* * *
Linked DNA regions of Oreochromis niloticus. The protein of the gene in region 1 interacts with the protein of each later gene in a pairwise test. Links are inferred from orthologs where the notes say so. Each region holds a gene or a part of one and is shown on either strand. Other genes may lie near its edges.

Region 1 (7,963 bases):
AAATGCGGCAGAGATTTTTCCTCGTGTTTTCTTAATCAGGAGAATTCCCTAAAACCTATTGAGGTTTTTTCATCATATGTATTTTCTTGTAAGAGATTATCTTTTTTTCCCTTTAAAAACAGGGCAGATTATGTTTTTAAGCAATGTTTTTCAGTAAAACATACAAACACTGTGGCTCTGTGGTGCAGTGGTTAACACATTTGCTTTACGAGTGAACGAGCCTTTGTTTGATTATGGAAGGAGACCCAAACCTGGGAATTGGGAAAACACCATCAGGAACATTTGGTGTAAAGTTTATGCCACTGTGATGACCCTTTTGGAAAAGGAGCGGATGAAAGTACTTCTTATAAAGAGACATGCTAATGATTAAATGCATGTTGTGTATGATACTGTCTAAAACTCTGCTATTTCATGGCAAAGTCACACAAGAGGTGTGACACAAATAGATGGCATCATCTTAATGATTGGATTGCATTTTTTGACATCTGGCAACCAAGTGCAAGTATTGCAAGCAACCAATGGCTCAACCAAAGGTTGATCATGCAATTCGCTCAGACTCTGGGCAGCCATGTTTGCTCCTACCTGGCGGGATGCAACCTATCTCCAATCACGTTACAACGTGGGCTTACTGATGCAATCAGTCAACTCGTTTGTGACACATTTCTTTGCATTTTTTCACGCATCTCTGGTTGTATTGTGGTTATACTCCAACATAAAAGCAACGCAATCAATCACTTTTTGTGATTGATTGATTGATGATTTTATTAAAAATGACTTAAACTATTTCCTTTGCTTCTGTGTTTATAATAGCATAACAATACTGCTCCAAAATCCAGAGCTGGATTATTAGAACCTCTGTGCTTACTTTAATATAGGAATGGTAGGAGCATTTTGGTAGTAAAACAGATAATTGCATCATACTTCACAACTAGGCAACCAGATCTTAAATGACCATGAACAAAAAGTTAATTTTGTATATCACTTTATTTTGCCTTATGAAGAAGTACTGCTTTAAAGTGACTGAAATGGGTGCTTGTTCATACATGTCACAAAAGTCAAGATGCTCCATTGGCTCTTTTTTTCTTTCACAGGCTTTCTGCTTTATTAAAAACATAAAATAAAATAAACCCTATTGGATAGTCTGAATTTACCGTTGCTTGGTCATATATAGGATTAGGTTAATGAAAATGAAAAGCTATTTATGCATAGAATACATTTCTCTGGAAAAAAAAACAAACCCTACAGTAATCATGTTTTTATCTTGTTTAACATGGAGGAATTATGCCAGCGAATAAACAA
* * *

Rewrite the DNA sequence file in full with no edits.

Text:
Linked DNA regions of Oreochromis niloticus. The protein of the gene in region 1 interacts with the protein of each later gene in a pairwise test. Links are inferred from orthologs where the notes say so. Each region holds a gene or a part of one and is shown on either strand. Other genes may lie near its edges.

Region 1 (7,963 bases):
AAATGCGGCAGAGATTTTTCCTCGTGTTTTCTTAATCAGGAGAATTCCCTAAAACCTATTGAGGTTTTTTCATCATATGTATTTTCTTGTAAGAGATTATCTTTTTTTCCCTTTAAAAACAGGGCAGATTATGTTTTTAAGCAATGTTTTTCAGTAAAACATACAAACACTGTGGCTCTGTGGTGCAGTGGTTAACACATTTGCTTTACGAGTGAACGAGCCTTTGTTTGATTATGGAAGGAGACCCAAACCTGGGAATTGGGAAAACACCATCAGGAACATTTGGTGTAAAGTTTATGCCACTGTGATGACCCTTTTGGAAAAGGAGCGGATGAAAGTACTTCTTATAAAGAGACATGCTAATGATTAAATGCATGTTGTGTATGATACTGTCTAAAACTCTGCTATTTCATGGCAAAGTCACACAAGAGGTGTGACACAAATAGATGGCATCATCTTAATGATTGGATTGCATTTTTTGACATCTGGCAACCAAGTGCAAGTATTGCAAGCAACCAATGGCTCAACCAAAGGTTGATCATGCAATTCGCTCAGACTCTGGGCAGCCATGTTTGCTCCTACCTGGCGGGATGCAACCTATCTCCAATCACGTTACAACGTGGGCTTACTGATGCAATCAGTCAACTCGTTTGTGACACATTTCTTTGCATTTTTTCACGCATCTCTGGTTGTATTGTGGTTATACTCCAACATAAAAGCAACGCAATCAATCACTTTTTGTGATTGATTGATTGATGATTTTATTAAAAATGACTTAAACTATTTCCTTTGCTTCTGTGTTTATAATAGCATAACAATACTGCTCCAAAATCCAGAGCTGGATTATTAGAACCTCTGTGCTTACTTTAATATAGGAATGGTAGGAGCATTTTGGTAGTAAAACAGATAATTGCATCATACTTCACAACTAGGCAACCAGATCTTAAATGACCATGAACAAAAAGTTAATTTTGTATATCACTTTATTTTGCCTTATGAAGAAGTACTGCTTTAAAGTGACTGAAATGGGTGCTTGTTCATACATGTCACAAAAGTCAAGATGCTCCATTGGCTCTTTTTTTCTTTCACAGGCTTTCTGCTTTATTAAAAACATAAAATAAAATAAACCCTATTGGATAGTCTGAATTTACCGTTGCTTGGTCATATATAGGATTAGGTTAATGAAAATGAAAAGCTATTTATGCATAGAATACATTTCTCTGGAAAAAAAAACAAACCCTACAGTAATCATGTTTTTATCTTGTTTAACATGGAGGAATTATGCCAGCGAATAAACAA